By Satyaki Chakraborty
The move for the integration of the economies of South American nations has got a big boost after the conclave of twelve countries of the region at Brasilia on May 30. Brazil’s president Luiz Inacio Lula da Silva inaugurated the conference which signalled the arrival of a new awareness among the Latin American nations about the need for joint strategy to foster economic and political cooperation.
The meet attended by 11 head of the governments and one very senior government leader from Peru in the absence of the President, was the culmination of the efforts of the Brazilian president to revive the non functioning UNASUR, the regional body which was officially founded by Lula during his earlier presidential tenure in 2008 during the pink period in the Latin American sub continent. The body was non functional since 2014 due to the change in the political composition of the governments favouring right in many member countries. Now with the pink and anti-right trend becoming prominent again, Lula took the initiative to revive the forum.
In his inaugural address, Brazilian president said “We let ideology divide us and interrupt our efforts to integrate. We abandoned our channels of dialogue and our mechanisms of cooperation, and we all lost because of it”. He promoted the proposal for creating a regional South American trade currency to challenge the domination of the United States dollar in the market.. The leaders discussed the possibility of cooperation in the areas of energy, finance, crime and climate change.
In another sign of the region’s left-wing shift, Venezuelan President Nicolas Maduro received a warm welcome by Lula, just several years after he was banned from entering Brazil by Lula’s right-wing predecessor Jair Bolsonaro. Under Bolsonaro’s administration, Brazil supported Venezuelan opposition leader Juan Guaido’s unsuccessful bid to claim Venezuela’s presidency. Earlier a number of countries under right wing regimes opposed President Maduro, but now the same governments are offering friendship to him as a part of the regional body.
In 2018, for instance, Colombia withdrew from UNASUR after the country’s former right-wing President Ivan Duque accused the group of complicity in “Venezuelan dictatorship”. But the present leftwing president Gustavo Petro has started negotiations with the Venezuelan president on issues of common interest.
Questions about Venezuela’s human rights record, however, re-surfaced at Tuesday’s meeting. Leaders like Uruguayan President Luis Lacalle Pou challenged Lula’s assertion that criticism of Venezuela was simply a “narrative” designed to paint the country as anti-democratic. However, most of the participants were fine with president Maduro’s presence. President Lula’s firm handling of the issue in the name of Latin American solidarity was adequate to lead the discussions to more concrete issues.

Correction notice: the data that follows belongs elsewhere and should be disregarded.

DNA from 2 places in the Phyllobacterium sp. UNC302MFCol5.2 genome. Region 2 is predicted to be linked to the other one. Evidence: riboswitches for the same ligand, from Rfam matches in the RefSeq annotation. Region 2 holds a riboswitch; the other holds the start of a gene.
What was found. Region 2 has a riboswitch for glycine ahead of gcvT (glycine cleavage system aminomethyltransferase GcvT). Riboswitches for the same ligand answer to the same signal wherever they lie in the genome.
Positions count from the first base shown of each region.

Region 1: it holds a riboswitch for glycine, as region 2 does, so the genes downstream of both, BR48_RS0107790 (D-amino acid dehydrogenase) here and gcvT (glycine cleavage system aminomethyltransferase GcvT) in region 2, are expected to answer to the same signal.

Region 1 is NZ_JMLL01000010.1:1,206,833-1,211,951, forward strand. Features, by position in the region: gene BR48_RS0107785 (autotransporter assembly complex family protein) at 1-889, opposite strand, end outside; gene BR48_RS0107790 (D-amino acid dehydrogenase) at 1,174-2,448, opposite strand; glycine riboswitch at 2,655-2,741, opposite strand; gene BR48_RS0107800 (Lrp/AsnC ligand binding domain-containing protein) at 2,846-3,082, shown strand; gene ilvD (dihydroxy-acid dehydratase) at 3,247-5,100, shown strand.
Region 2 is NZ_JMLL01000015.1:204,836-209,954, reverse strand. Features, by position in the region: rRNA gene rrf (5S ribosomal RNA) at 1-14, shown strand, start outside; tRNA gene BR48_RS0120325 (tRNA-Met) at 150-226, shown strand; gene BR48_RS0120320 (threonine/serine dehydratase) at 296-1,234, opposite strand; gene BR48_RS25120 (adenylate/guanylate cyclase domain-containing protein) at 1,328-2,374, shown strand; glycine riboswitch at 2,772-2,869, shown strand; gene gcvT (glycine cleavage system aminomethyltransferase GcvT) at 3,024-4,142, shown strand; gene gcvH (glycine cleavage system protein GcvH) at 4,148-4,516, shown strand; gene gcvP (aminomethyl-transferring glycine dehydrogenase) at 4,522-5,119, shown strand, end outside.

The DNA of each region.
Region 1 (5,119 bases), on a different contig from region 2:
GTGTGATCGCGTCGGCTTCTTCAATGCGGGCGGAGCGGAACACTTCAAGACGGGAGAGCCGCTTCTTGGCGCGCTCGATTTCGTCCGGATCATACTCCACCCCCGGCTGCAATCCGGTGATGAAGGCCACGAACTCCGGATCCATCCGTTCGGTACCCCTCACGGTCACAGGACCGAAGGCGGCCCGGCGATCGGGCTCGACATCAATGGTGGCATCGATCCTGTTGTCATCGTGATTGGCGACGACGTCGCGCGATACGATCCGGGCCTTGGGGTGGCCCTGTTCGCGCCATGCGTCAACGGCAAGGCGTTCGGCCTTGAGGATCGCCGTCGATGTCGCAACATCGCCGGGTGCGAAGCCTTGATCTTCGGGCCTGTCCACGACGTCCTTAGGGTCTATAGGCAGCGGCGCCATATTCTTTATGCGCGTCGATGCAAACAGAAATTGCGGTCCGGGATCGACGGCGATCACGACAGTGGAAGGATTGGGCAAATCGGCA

Temir Porras — a former foreign policy adviser to the late Venezuelan President Hugo Chavez, who helped co-found Unasur said that the summit is a positive step. The adviser said “I find it’s a great initiative by President Lula da Silva,” he said. “South American integration is probably not possible without the participation of Brazil. Brazil is the largest country in the region, it’s the main economy, and it’s a global diplomatic powerhouse.”
However, he said, integration will need to result in tangible benefits in order for the organisation to avoid splintering if the continent’s political landscape shifts once again.“This time the lesson to be learned is that this integration needs to be pragmatic. It has to be practical. It has to translate into benefits for most of the South American population in order to last,” said Porras.
The last meeting with all Unasur’s members took place in 2014. After 2017, disagreements over Unasur’s leadership and the participation of Venezuela’s authoritarian President Nicolás Maduro led seven countries to withdraw, including Brazil in 2019 under Lula’s predecessor, the far-right Jair Bolsonaro.
“Unasur’s greatest problem is that it was built in a moment when there were leftist leaders, and it shattered when right-wing leaders came along,” said Oliver Stuenkel, an international relations professor at Getúlio Vargas Foundation, a university and think tank in Sao Paulo. “It is easy to talk about its comeback now, but they need to think of ways to make this second attempt last.”
Latin American observers say that while the majority of South America’s current presidents are leftist or centrist, there’s no guarantee the situation will remain that way. This was underscored last year by the success of Chile’s far-right in a vote to select commission members to write a new constitution. That success came on the heels of voters’ rejection of a leftist-influenced draft to replace the Chile’s dictatorship-era charter. A similar swing toward the right is possible in Argentina, given that incumbent President Alberto Fernández will not seek reelection this year amid rampant inflation.
Argentina is a big pillar of Unasur and the collaboration of Brazil and Argentina ensures the stability of the regional body. That way, the Tuesday summit decisions are steps in the right direction but the governments will have to function better to ensure confidence of the electorate. (IPA Service)